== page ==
My father, and the father of my father, pitched their tents here before me.… For twelve hundred years have the true believers—and, praise be to God! all true wisdom is with them alone—been settled in this country, and not one of them ever heard of a palace under ground. Neither did they who went before them. But lo! here comes a Frank from many days’ journey off, and he walks up to the very place, and he takes a stick … and makes a line here, and makes a line there. Here, says he, is the palace; there, says he, is the gate; and he shows us what has been all our lives beneath our feet, without our having known anything about it. Wonderful! wonderful! Is it by books, is it by magic, is it by your prophets, that you have learnt these things? Speak, O Bey; tell me the secret of your wisdom.
—Sheik Abd-er-Rahman to Austin Layard
Eros frieze, showing Amor greeting the winner of a race among the gods of love.
The famous Pompelian wall paintings.
The sacrifice of Iphigenia, from the House of the Tragic Poet. With the help of two others, Calchas is about to offer up the virgin. Agamemnon stands weeping beside the Column of Artemis.
Photo, John H. Heffren, Courtesy Naples Museum
Photo, Italian State Tourist Office
Via Dell Abbondanza, Pompeii, much as it looked in A.D. 79.
Photo by D. Anderson, Rome
The Chimera of Arezzo. From the Museo Archeologico, Florence. The bronze sculpture shows old Greek influence combined with the Etruscan. It was cast half a millennium before the destruction of Pompeii.
Photos Nellys, from National Museum, Athens
Schliemann’s great find at the site of Troy, the golden treasure of one of the mightiest kings of prehistory. A golden mask.
A gold hairpin.
A gold necklace.
A golden bracelet.
Gold leaf-shaped ornaments.
Women of Crete, about 1600 B.C., during the golden age of the Cretan-Mycenæan culture. A wall painting.
Brightly colored faïence statuette from the Minoan Palace of Knossos.
Richly ornamented vessels still in place in the old storerooms at Knossos.
One of the bull-paintings, similar to those found by Arthur Evans at Knossos, and before him by Schliemann at Tiryns. Are the youths dancers, acrobats, or bullfighters? Or is the painting intended to portray the legend of Theseus and the Minotaur, and of the seven youths and maidens brought to Crete to be sacrificed to the bull of Minos?
Photo from Ewing Galloway, N.Y.
The Step Pyramid of Sakkara, built by Imhotep for King Zoser, Third Dynasty, about 2950 B.C.
Photo, Hamilton Wright
The Step Pyramid of Medum, built by King Snefru, Fourth Dynasty, about 2900 B.C. Orginally this pyramid had seven steps, of which only three remain.
Colonnade in the Temple of Karnak. Built during the reign of Ramses II, Nineteenth Dynasty, about 1250 B.c. The bare monumentality of the Old Kingdom, as shown in the pyramids, has now been replaced by an intricately embellished though still massive style, distinguished by much low relief, or incised sculpture.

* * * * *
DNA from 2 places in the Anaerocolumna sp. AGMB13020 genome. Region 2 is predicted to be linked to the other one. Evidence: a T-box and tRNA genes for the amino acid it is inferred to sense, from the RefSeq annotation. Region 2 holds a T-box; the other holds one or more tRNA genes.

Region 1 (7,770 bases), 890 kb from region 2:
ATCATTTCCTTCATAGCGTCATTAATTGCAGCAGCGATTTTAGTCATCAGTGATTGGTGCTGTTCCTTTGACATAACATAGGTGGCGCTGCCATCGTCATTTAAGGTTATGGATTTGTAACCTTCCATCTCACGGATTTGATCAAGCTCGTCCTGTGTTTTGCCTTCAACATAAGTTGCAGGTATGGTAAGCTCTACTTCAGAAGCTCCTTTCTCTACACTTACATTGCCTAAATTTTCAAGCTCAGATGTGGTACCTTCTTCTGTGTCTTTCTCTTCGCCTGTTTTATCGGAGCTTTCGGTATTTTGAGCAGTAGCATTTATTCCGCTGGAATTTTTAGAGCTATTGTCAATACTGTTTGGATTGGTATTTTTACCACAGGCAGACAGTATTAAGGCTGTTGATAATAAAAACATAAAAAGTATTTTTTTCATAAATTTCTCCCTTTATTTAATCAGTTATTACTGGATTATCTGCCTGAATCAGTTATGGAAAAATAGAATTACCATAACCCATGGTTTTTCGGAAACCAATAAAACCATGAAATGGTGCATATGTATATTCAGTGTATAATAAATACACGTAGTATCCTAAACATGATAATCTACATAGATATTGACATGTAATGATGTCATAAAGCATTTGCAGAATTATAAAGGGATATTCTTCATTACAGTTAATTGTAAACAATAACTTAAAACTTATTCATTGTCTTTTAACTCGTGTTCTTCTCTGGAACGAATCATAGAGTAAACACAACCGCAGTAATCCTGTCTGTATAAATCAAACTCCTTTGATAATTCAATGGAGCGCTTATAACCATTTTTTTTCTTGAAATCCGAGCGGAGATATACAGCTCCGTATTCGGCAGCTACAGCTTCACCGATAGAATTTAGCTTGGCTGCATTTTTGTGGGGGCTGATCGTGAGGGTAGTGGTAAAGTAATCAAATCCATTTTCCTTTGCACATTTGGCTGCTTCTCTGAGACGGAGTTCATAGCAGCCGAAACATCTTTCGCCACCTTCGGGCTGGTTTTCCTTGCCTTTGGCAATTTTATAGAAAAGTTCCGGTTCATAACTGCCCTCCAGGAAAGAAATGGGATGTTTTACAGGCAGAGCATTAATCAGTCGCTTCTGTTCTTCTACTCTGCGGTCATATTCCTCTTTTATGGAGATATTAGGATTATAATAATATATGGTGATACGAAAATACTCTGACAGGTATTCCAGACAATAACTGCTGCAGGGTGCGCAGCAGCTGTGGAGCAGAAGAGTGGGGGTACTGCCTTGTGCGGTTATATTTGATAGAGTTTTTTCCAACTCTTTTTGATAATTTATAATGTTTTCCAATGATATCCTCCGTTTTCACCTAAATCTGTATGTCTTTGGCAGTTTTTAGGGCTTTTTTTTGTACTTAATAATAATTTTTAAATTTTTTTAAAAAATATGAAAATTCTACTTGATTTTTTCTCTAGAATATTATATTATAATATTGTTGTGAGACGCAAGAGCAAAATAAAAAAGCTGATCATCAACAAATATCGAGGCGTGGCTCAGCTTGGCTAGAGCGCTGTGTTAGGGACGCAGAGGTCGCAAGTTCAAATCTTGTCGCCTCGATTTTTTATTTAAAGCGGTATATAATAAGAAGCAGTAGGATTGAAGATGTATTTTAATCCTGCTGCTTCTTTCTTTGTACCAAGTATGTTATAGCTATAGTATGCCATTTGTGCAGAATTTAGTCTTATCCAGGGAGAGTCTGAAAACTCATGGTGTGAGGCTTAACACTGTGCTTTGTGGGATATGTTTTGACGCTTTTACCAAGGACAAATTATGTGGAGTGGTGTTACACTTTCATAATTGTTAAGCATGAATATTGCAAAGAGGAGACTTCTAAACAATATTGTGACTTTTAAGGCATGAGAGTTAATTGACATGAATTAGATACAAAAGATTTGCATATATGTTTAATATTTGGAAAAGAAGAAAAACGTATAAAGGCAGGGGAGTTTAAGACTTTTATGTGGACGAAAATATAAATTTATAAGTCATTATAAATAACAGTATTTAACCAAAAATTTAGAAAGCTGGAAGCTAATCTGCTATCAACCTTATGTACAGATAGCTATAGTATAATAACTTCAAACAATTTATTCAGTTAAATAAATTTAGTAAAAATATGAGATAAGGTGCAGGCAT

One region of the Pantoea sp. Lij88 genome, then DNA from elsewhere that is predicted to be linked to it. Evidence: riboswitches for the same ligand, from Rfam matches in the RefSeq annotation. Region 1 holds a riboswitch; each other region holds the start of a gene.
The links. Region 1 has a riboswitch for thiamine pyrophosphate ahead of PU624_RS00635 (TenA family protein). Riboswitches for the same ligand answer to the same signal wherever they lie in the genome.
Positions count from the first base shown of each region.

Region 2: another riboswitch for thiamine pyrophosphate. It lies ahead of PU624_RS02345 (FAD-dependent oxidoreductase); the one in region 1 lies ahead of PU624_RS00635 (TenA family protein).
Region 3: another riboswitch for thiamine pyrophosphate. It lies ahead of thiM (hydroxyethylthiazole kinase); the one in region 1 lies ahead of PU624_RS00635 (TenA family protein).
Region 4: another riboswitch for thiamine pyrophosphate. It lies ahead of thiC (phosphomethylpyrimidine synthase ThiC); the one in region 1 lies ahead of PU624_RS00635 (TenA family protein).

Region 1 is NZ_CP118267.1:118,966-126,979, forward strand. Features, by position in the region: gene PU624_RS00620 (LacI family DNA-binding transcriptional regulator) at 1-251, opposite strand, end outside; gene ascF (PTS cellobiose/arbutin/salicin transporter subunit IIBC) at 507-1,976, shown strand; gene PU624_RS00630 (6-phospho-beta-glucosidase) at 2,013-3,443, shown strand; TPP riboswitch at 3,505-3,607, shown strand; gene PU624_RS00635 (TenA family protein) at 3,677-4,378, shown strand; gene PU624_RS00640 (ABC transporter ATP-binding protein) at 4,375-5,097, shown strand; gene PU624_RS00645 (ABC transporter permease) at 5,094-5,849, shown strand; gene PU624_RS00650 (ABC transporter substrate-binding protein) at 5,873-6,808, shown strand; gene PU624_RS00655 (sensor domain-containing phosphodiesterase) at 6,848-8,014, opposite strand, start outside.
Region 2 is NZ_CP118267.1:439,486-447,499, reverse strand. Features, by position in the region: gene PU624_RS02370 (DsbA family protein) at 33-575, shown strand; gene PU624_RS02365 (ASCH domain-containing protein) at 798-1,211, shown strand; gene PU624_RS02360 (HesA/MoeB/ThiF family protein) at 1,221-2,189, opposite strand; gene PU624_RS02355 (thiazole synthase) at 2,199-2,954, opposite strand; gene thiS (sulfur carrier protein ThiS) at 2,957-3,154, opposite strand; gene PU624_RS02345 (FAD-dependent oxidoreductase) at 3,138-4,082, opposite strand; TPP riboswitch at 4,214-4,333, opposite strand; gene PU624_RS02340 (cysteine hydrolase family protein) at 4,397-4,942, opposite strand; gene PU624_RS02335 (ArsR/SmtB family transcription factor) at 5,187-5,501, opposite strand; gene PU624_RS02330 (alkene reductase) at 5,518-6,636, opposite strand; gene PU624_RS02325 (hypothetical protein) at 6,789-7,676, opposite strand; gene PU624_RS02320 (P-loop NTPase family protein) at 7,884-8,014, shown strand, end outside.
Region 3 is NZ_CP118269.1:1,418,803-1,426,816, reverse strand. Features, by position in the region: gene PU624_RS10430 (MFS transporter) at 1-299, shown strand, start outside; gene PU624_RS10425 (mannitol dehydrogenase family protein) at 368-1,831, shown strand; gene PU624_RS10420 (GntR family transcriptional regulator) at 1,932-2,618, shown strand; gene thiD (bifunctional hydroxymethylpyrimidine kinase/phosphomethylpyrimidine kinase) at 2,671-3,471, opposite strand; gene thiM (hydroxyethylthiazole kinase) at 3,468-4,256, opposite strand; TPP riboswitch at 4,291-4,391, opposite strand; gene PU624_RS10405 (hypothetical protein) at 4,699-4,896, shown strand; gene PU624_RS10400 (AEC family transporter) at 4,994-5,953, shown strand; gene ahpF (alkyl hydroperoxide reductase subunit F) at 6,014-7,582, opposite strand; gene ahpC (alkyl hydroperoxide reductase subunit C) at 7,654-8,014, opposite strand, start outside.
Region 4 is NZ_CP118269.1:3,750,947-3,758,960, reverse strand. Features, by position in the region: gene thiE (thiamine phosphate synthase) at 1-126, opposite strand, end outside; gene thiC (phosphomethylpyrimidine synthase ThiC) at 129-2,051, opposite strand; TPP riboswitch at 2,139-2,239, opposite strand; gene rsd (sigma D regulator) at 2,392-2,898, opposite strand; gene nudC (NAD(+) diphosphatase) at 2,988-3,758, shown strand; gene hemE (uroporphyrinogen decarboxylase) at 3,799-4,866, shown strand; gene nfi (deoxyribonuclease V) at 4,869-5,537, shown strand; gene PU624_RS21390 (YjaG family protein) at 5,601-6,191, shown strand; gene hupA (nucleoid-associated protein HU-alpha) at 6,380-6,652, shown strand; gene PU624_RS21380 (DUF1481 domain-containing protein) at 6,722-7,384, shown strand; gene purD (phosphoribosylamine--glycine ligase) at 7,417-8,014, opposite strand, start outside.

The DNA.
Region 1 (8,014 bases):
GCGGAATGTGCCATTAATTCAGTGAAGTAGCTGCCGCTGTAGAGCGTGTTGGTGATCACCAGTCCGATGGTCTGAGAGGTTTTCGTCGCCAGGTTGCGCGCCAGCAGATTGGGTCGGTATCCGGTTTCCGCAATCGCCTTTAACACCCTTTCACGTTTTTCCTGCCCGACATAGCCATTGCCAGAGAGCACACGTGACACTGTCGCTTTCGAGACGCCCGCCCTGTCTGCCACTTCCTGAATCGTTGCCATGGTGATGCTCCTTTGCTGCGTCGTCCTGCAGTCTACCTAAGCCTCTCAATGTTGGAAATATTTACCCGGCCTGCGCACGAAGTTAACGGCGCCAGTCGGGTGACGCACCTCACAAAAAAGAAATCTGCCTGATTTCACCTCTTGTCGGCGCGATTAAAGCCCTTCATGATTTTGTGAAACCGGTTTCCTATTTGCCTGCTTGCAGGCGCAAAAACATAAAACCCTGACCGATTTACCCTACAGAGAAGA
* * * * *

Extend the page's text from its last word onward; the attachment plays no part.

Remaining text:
Courtesy Metropolitan Museum of Art
Noble Egyptian women. Part of a wall painting from the tomb of Weserhet at Thebes, Nineteenth Dynasty, about 1300 B.C.
The Valley of the Kings. The passage leading into the tomb of Tutankhamen begins behind the low stone wall. Next to it, on the left, running into the hill on which the buildings stand, is the entrance to the tomb of Ramses VI. This photograph gives a good impression of the intensity of archaeological excavation in the valley. Not a stone has been left unturned on this site.
Nefertiti. Found in the workshop of a sculptor named Thutmose at Tell-el-Amarna, by a German expedition headed by Ludwig Borchardt in 1912–14. It was unfinished, one of the eyes not having been painted. For some reason the Germans did not reveal its existence until 1925 when there was a world-wide Egyptological scandal about it.
Tutankhamen’s throne, made of wood covered with gold leaf, and decorated with faïence, glass, and gem inlay. The young king is shown with his wife, Anches-en-Amen. The king probably looked like this at the time of his death at the age of eighteen.
Howard Carter opens the door of the second gilded shrine, wherein he supposes Tutankhamen’s coffin to be. He is photographed in the act of looking at a third gilded shrine.
Howard Carter rolls back the pall covering Tutankhamen’s second coffin.
The second coffin exposed. The photographs clearly indicate how tightly it was nested within the first (outer) coffin.
The golden mask covering Tutankhamen’s head and shoulders. It’s made of polished gold and is inlaid with pieces of many-colored glass, lapis lazuli, green feldspar, cornelian, alabaster, and obsidian.
Dr. Derry, in the presence of a scientific commission, makes the first cut into the wrappings of Tutankhamen’s mummy.
The head of the mummy of Ynaa, father-in-law of King Amenhu-det III. Found by Theodore Davis in the Valley of the Kings.
Photos, Metropolitan Museum of Art
Lion hunting, the sport of Assyrian monarchs. An injured lioness raises her head in a last roar. Alabaster relief from the North Palace, Nineveh.
Assurnasirpal II. Statue found in his residence. Kalchu (Nimrud).